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Starmer along with Long-Bailey at LP leadership election hustings in Bristol. Source: Wikipedia

Starmer along with Long-Bailey at LP leadership election hustings in Bristol. Source: Wikipedia

David Evans's rise to General Secretary shows the return to Blairism by Starmer's Labour, says Lucy Nichols

The election of David Evans as the Labour Party’s new General Secretary marks a relief for the right of the party and is a serious blow to the left. Keir Starmer’s preferred candidate for the position won 20 votes from the National Executive Committee, while the leading left candidate Byron Taylor was the choice of 16 other members of Labour’s NEC.

A relic of New Labour and Blairism, Evans was the assistant general secretary from 1999 – 2001; it was in this period that he wrote a memo criticising the meagre internal democracy of the Party, suggesting it be removed entirely. His track record since 2001 has not done much to inspire any optimism from the left either. In 2010, Evans oversaw Margaret Hodge’s campaign against the British National Party in Barking and Dagenham, where she made several controversial comments that made concessions to the BNP’s racism.

The balance of power in the Labour Party, after five years of hope under Corbyn, has fallen back into the hands of the right. Furthermore, the election of Evans – a staunch Blairite – proves that Starmer’s promise to end factionalism within the party was simply not true. Fears of a purge of left-wing members have been reignited, and for many, the new Blairite general secretary represents a thorough defeat, as Sienna Rodgers remarks in her piece for the Guardian;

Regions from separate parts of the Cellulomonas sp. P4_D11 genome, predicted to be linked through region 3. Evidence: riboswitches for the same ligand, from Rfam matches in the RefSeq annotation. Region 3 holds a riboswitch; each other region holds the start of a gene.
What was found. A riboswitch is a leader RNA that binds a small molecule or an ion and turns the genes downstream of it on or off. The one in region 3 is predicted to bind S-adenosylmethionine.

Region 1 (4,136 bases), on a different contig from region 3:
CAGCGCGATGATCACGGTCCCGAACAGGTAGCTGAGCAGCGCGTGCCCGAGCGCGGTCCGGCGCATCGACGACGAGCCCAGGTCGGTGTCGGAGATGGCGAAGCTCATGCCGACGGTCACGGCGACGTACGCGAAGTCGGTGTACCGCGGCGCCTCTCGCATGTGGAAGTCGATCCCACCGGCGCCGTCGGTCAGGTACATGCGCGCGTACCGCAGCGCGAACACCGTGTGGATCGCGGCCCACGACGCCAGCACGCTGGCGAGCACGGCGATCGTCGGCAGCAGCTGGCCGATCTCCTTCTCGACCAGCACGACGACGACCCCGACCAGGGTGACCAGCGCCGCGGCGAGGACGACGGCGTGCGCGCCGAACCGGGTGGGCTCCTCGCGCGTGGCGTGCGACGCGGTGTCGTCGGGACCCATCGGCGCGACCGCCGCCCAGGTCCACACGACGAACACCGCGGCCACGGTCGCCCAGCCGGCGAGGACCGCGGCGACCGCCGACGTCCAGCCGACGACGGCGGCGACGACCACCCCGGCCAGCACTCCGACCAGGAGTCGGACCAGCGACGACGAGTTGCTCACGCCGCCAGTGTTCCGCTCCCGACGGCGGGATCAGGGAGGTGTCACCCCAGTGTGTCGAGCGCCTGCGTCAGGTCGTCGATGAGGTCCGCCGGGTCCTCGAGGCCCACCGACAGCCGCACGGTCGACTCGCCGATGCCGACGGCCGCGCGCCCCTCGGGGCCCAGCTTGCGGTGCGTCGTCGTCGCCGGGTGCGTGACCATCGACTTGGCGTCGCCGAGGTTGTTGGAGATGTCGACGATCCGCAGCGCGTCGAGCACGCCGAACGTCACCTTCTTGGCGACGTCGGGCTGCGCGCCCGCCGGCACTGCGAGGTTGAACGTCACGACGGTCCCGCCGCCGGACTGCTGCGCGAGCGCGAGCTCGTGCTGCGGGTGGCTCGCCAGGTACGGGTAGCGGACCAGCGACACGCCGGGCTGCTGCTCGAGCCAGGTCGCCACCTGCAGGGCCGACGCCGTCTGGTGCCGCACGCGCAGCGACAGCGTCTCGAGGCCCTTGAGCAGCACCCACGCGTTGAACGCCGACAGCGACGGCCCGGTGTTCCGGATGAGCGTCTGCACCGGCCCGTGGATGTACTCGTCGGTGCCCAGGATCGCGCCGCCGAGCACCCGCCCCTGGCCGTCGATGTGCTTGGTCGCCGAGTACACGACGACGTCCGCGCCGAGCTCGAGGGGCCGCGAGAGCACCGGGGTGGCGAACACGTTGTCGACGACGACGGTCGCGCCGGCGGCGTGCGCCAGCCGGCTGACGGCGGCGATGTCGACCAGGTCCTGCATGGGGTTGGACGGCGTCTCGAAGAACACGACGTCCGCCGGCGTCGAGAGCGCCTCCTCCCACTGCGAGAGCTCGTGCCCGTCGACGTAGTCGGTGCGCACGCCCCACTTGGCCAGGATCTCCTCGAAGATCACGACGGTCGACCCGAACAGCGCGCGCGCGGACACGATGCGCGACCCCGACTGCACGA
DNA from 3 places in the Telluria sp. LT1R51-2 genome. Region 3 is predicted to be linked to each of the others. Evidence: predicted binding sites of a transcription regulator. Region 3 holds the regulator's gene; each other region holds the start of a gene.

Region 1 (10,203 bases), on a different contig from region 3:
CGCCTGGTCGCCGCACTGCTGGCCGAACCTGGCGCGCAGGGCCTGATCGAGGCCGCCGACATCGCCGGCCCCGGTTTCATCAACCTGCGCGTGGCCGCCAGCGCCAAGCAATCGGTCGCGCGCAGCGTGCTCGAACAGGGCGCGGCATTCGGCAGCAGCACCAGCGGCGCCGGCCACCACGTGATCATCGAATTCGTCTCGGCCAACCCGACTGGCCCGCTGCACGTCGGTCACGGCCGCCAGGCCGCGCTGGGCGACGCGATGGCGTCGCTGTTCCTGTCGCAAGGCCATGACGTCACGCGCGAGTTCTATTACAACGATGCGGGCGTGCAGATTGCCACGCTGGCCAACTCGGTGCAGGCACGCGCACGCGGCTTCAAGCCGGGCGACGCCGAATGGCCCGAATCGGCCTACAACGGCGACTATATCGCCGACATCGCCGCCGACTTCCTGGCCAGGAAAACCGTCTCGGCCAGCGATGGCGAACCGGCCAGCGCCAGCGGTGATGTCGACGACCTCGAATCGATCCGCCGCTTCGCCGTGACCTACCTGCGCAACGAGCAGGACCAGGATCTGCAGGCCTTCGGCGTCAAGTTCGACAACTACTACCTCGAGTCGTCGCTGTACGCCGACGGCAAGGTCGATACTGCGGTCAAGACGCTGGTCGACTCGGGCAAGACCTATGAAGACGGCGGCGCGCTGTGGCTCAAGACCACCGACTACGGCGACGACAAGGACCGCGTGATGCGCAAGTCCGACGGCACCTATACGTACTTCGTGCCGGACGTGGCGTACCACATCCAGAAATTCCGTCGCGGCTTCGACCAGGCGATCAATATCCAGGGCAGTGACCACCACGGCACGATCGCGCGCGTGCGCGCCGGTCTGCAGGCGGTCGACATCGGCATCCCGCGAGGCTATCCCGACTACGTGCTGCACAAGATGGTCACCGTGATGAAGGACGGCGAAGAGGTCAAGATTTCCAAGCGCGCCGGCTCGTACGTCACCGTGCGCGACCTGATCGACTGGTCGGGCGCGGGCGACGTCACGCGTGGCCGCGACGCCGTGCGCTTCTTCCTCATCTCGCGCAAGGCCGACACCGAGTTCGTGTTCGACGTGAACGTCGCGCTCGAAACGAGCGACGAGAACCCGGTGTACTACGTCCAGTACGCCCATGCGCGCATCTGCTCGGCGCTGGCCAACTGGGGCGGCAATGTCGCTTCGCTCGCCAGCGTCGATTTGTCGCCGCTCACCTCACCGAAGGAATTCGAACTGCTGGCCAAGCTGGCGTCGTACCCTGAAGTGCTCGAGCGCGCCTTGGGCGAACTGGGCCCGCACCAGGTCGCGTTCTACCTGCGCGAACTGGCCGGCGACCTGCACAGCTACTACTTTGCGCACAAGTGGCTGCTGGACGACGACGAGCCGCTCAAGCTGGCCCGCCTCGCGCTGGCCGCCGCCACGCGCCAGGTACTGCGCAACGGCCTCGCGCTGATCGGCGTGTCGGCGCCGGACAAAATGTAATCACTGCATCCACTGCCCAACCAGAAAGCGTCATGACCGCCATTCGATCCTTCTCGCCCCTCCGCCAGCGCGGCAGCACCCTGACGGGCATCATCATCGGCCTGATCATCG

‘the end of Corbynism is complete.’

More worrying is the impact this shift to the right could have on Trade Unions; the Bakers’ Union and the FBU have already condemned the election of Evans, a stringent supporter of Blair’s anti-union, anti-socialist new Labour. In an era where unions are gaining members in their thousands and class consciousness appears to be booming, the Labour Party should be coming out in full force supporting working people - but it is not. Starmer’s opposition is tepid at best; his uncritical response to the latest Cummings scandal proves that he is not even remotely interested in representing the working classes. This stance will be detrimental to both unions and the Labour party, but it is Unions who will suffer most if both Government and Opposition parties decide to act against them.

David Evans will no doubt be the final straw for many who supported Corbyn’s socialist Labour Party. Forward Momentum argued that the ‘left needs to get organised to protect party democracy and the central role of Unions’. This is true, Unions must be protected at all costs – especially given the crucial work they are currently undertaking to keep all of us safe. Also true is that the left needs to get organised; but not just the left within the Labour Party. Now more than ever, we need a strong and uncompromising extra-parliamentary left; one prepared to oppose the murderous Conservative government and stand up for socialism inside and out of the Labour Party.

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